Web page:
Lisa Cirincione, QPSA  


Father Russia by Lisa Cirincione, QPSA

January 2022 - Father Russia

January 2022 - Lisa Cirincione, QPSA

Original

About the Image(s)

From a trip to Sochi, Russia, in February 2014. I was taking a photo of the building behind the gentleman, and then saw he was looking at me. I zoomed in to 105mm and took this photo. Then put my camera down, and said hello and thanked him. He smiled. I’m not quite comfortable with people photos, I do feel like I am invading their space, when they catch me.

Hopefully I can enter this photo for travel, portrait, street categories. Any thoughts?

Canon 5DM2, 1/800 sec, f/8.0, ISO 400


7 comments posted




LuAnn Thatcher   LuAnn Thatcher
I love street photography, and when I first started photographing people on the street, I felt the same as you noted. When in foreign countries, they recommend knowing the rules of street photography. Outside of that, practice, practice, practice photographing people. Some people ask; first, others just shoot. I know Valerie Jardin has excellent videos on street photography and offers good tips and tricks on her youtube channel.

The man in your photo seems like he didn't mind being in your photograph. You included characteristic features of Russia (signage); even his clothing says Russia, so I think this would fit in a travel photo category.

It doesn't sound like you asked him to pose for a photograph because that wouldn't be allowed. If he fell into a pose for you that would be different. Not all judges are forgiving, so I just put it out there for you.

Lastly, I suggest lowering the brightness; the overall image feels too bright and he seems to be squinting-easy fix for you.

Best regards,
LuAnn

  Posted: 01/04/2022 12:50:50
Michael Hrankowski   Michael Hrankowski
LuAnn, I wasn't aware that posed street portraits are not allowed in competition. Is this true universally? I ask only because for the better part of COVID lockdown I was a member of a virtual street photography salon. The host of the salon does street photography exclusively and has put on shows and even published some online exhibitions of his work. We were encouraged to ask people to pose for shots.   Posted: 01/11/2022 07:24:46
LuAnn Thatcher   LuAnn Thatcher
Lisa likes to show her work in travel categories for competitions, Michael. In this category, posing people for a shoot is not allowed. This rule is for PSA-only sanctioned competitions. If you go to PSA's main website (www.psa-photo.org), then go to Division - travel, you will find the definition for their competitions.

Everything we learn about composition and photography is just guidelines for PSA only. If you were to enter a competition of PPA (Professional Photographers of America), they would have their own rules, which can differ from what you have learned for PSA.

I hope this answers your question.

LT   Posted: 01/11/2022 07:39:10



Kieu-Hanh Vu   Kieu-Hanh Vu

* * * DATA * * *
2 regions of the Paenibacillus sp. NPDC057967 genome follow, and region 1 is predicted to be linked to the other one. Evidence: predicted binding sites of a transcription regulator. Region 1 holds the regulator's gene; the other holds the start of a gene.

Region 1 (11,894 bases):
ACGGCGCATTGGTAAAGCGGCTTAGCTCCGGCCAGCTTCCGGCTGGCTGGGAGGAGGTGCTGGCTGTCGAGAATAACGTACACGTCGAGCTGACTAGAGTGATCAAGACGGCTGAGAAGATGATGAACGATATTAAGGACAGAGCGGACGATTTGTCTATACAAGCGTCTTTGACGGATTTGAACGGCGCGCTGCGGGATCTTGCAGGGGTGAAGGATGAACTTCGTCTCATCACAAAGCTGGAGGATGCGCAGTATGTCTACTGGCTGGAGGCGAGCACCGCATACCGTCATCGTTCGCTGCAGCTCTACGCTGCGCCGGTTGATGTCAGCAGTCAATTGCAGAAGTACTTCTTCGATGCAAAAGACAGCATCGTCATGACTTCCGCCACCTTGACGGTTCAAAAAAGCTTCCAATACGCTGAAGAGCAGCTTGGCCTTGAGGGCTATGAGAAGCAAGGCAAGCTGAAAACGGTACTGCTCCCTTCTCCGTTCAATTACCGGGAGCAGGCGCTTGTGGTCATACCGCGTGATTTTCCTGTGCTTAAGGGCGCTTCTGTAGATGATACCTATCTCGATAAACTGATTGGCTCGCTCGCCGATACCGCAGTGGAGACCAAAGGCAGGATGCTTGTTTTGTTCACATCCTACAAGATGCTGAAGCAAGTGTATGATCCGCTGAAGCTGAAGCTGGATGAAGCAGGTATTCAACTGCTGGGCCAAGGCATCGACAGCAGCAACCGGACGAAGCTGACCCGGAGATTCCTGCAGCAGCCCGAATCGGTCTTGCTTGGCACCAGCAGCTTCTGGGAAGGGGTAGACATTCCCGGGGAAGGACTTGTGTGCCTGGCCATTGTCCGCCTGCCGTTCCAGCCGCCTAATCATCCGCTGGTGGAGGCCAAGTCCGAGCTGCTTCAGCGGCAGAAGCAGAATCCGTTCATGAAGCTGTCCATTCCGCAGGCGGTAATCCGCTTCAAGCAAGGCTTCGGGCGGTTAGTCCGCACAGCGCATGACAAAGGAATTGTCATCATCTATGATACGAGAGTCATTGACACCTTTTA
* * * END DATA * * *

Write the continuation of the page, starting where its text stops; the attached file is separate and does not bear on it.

Lisa,
Your image is intriguing! I tried to figure out the story of it and a lot of questions has arised. The man sitting at the water fountain wears Russian Olympic uniform (with the "Russian Olympic Team" on his right shoulder and "Russia" in the front of his jacket). Is he an Olympic athlete at Sochi? The building with the name "Noyta Poccmm" behind him reminds me of Russian hand blown glass items. Are the man and the store behind related? I'd prefer to see the man working on something to make the story of the image stronger.   Posted: 01/10/2022 07:35:40



Ruth Sprain   Ruth Sprain
Lisa, I find your photo and your story of how you took it to be fascinating. I think it works well for the category of street photography. Your questions about whether to ask permission to take someone's picture in another country is one I've struggled with too. I remember asking a nun in Europe about taking pictures of her students who were on a field trip to a tower (and having a delightful time). She told me that she couldn't give me permission to take their photos, but if I just happened to include them in my shots of the tower, she couldn't stop me. That response still makes me smile.

The look that the man is giving you definitely is an example of a matter of fact "Russian" look. His backwards cap and blue uniform make me wonder who he is.   Posted: 01/10/2022 11:40:57



Mary Ann Carrasco   Mary Ann Carrasco
Lisa, I am intrigued by street photography and want to do more of it. It is quite the skill in not only photography but with people! This photograph definitely tells a story. I sense the man is very proud and happy to have his photograph taken. My only suggestion is the same as LuAnn's in that it seems a bit too bright.   Posted: 01/11/2022 04:44:16



Michael Hrankowski   Michael Hrankowski
Lisa, what a great Russian street scene! Nice composition. The inclusion of the background elements add context and enhances the story. You were fortunate to have a cooperative subject! It's always a challenge as to whether to photograph people in foreign countries without first asking permission. (While in Venice, I got a very thorough verbal chastising from a gondolier whose picture I took without asking him permission). Your image has a lot of color in it - so much so that I found it a bit distracting. I'm wondering what you think of my monochrome edit?   Posted: 01/11/2022 07:20:19
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